Housing Starts and the Unemployment Rate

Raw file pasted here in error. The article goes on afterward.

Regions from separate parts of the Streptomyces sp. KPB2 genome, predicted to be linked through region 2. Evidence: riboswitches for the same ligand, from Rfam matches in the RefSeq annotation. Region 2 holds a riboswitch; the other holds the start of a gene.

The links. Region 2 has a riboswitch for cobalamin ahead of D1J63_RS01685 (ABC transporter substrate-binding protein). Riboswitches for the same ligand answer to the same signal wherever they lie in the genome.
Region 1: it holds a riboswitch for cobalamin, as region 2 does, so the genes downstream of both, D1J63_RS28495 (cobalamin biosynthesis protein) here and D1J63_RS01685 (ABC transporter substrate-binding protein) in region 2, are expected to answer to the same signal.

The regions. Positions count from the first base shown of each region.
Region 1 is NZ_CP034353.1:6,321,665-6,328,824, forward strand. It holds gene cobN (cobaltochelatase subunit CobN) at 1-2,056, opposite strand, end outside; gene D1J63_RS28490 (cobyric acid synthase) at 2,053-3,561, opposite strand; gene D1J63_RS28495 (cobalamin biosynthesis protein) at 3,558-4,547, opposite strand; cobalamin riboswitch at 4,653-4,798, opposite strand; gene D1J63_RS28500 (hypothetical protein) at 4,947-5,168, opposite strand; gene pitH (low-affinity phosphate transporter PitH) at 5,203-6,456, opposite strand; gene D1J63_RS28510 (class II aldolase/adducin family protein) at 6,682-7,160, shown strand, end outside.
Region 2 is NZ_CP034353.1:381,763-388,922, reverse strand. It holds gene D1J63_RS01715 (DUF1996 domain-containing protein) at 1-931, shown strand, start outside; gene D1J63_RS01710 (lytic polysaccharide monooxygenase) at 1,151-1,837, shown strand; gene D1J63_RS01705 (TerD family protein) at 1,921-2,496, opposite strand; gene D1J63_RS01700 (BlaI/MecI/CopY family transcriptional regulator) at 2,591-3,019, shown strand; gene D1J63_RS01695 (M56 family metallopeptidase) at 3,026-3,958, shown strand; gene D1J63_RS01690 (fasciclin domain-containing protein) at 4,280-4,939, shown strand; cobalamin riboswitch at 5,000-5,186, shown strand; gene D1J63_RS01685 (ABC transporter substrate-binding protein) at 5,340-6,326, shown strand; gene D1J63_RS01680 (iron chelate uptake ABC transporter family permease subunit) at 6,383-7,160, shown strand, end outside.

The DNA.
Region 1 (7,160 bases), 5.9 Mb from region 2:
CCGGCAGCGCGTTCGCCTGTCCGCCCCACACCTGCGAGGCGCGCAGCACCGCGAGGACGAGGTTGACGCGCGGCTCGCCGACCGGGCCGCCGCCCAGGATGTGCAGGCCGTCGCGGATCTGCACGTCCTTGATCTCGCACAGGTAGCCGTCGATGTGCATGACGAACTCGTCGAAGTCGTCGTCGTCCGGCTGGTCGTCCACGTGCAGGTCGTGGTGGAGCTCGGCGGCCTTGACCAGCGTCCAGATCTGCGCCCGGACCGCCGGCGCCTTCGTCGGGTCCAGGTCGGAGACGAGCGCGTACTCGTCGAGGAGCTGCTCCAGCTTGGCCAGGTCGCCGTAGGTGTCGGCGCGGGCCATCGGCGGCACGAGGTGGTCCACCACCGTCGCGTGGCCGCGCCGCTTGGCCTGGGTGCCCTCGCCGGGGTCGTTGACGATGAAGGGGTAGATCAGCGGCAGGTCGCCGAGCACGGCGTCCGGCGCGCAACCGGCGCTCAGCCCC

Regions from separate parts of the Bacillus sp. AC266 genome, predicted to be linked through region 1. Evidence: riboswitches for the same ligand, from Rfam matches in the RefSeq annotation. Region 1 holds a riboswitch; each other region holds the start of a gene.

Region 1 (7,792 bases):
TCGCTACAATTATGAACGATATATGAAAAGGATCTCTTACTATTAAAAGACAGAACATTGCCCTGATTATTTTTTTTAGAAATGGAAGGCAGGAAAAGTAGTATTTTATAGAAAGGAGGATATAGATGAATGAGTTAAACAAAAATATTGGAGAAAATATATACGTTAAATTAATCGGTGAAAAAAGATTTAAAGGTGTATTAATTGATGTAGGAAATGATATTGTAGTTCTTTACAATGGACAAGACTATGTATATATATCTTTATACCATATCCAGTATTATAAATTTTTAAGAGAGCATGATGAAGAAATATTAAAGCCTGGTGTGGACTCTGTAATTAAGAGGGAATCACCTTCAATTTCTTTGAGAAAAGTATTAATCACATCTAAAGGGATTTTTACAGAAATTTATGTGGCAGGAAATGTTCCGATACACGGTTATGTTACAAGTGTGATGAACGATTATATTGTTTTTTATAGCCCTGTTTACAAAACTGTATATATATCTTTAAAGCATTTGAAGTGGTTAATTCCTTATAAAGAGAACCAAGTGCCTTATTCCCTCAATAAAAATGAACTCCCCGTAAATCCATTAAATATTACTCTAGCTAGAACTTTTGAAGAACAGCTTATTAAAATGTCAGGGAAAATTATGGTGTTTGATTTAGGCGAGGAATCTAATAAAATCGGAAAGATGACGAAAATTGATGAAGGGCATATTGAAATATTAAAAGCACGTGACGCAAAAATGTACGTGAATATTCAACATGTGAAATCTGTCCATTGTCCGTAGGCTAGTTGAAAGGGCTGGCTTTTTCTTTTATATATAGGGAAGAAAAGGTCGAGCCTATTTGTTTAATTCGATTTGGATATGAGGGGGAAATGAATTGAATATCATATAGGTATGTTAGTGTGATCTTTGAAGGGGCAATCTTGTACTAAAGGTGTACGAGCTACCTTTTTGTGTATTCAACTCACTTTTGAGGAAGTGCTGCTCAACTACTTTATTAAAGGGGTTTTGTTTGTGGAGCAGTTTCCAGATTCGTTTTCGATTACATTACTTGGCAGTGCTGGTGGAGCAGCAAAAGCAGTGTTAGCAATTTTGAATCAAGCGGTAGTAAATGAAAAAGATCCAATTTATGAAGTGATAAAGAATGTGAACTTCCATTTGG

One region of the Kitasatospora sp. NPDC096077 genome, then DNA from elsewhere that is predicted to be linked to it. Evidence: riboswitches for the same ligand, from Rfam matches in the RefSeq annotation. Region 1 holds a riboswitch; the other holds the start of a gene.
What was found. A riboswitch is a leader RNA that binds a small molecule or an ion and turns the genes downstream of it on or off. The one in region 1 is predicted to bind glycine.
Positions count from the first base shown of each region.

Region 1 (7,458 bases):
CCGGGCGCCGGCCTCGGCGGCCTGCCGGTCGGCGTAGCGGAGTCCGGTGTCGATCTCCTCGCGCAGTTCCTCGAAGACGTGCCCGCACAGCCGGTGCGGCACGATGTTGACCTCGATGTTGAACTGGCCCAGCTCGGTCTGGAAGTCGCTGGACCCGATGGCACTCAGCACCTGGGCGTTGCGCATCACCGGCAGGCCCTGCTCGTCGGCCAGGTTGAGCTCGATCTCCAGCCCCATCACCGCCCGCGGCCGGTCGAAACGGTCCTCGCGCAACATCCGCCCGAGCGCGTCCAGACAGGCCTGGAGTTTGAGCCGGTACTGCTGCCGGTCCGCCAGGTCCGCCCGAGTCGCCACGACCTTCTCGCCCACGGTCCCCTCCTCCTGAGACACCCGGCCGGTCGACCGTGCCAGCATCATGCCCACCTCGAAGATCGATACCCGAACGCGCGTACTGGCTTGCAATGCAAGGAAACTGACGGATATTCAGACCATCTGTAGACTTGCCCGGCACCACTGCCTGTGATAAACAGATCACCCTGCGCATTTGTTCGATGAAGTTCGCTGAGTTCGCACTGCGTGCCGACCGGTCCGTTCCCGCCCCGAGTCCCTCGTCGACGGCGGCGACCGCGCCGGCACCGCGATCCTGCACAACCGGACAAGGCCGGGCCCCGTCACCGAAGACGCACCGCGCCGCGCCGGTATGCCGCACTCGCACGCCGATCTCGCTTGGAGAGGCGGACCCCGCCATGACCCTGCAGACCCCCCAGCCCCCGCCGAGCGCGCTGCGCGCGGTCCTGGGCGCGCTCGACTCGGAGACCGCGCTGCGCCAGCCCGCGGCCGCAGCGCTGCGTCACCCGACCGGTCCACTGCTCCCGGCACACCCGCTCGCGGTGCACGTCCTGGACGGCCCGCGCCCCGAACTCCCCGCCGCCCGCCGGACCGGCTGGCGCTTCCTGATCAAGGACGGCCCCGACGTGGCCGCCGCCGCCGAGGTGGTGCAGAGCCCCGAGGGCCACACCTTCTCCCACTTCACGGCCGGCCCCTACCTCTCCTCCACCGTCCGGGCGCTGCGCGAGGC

An update by request: The following graph shows single family housing starts (through April) and the unemployment rate (inverted) through May. Note: there are many other factors impacting unemployment, but housing is a key sector.You can see both the correlation and the lag. The lag is usually about 12 to 18 months, with peak correlation at a lag of 16 months for single unit starts. The 2001 recession was a business investment led recession, and the pattern didn't hold.Click on graph for larger image in graph gallery.Housing starts (blue) increased a little in 2009 with the homebuyer tax credit - and have declined recently, but mostly starts have moved sideways for the last two and a half years. This is one of the reasons the unemployment rate has stayed elevated compared to previous recoveries.This is what I expected when I first posted the above graph almost two years ago. I wrote: [T]here is still far too much existing home inventory, a sharp bounce back in housing starts is unlikely, so I think ... a rapid decline in unemployment is also unlikely.Usually near the end of a recession, residential investment (RI) picks up as the Fed lowers interest rates. This leads to job creation and also household formation - and that leads to even more demand for housing units - and more jobs, and more households - a virtuous cycle that usually helps the economy recover.However this time, with the huge overhang of existing housing units, this key sector hasn't been participating. The good news is residential investment should increase modestly in 2011, mostly from multi-family and home improvement, and that will help push down the unemployment rate. But I still think the labor market recovery will be sluggish until the excess housing supply is absorbed.